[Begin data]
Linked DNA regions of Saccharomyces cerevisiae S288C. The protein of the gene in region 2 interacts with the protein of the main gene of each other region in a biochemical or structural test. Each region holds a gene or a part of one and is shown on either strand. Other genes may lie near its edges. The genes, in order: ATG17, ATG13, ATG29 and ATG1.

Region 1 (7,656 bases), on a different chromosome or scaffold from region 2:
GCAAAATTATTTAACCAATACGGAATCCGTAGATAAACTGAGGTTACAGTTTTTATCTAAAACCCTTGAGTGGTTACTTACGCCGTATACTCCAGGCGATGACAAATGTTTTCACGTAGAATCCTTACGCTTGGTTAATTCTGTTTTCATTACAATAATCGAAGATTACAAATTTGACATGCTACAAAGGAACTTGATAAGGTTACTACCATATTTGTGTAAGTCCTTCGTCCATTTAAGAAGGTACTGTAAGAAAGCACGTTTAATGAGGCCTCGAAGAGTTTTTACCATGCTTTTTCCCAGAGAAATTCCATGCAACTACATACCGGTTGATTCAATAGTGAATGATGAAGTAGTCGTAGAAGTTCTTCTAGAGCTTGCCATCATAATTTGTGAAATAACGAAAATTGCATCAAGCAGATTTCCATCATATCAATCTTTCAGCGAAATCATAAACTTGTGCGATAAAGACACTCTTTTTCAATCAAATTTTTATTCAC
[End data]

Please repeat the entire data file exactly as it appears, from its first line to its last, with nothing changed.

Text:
Linked DNA regions of Saccharomyces cerevisiae S288C. The protein of the gene in region 2 interacts with the protein of the main gene of each other region in a biochemical or structural test. Each region holds a gene or a part of one and is shown on either strand. Other genes may lie near its edges. The genes, in order: ATG17, ATG13, ATG29 and ATG1.

Region 1 (7,656 bases), on a different chromosome or scaffold from region 2:
GCAAAATTATTTAACCAATACGGAATCCGTAGATAAACTGAGGTTACAGTTTTTATCTAAAACCCTTGAGTGGTTACTTACGCCGTATACTCCAGGCGATGACAAATGTTTTCACGTAGAATCCTTACGCTTGGTTAATTCTGTTTTCATTACAATAATCGAAGATTACAAATTTGACATGCTACAAAGGAACTTGATAAGGTTACTACCATATTTGTGTAAGTCCTTCGTCCATTTAAGAAGGTACTGTAAGAAAGCACGTTTAATGAGGCCTCGAAGAGTTTTTACCATGCTTTTTCCCAGAGAAATTCCATGCAACTACATACCGGTTGATTCAATAGTGAATGATGAAGTAGTCGTAGAAGTTCTTCTAGAGCTTGCCATCATAATTTGTGAAATAACGAAAATTGCATCAAGCAGATTTCCATCATATCAATCTTTCAGCGAAATCATAAACTTGTGCGATAAAGACACTCTTTTTCAATCAAATTTTTATTCAC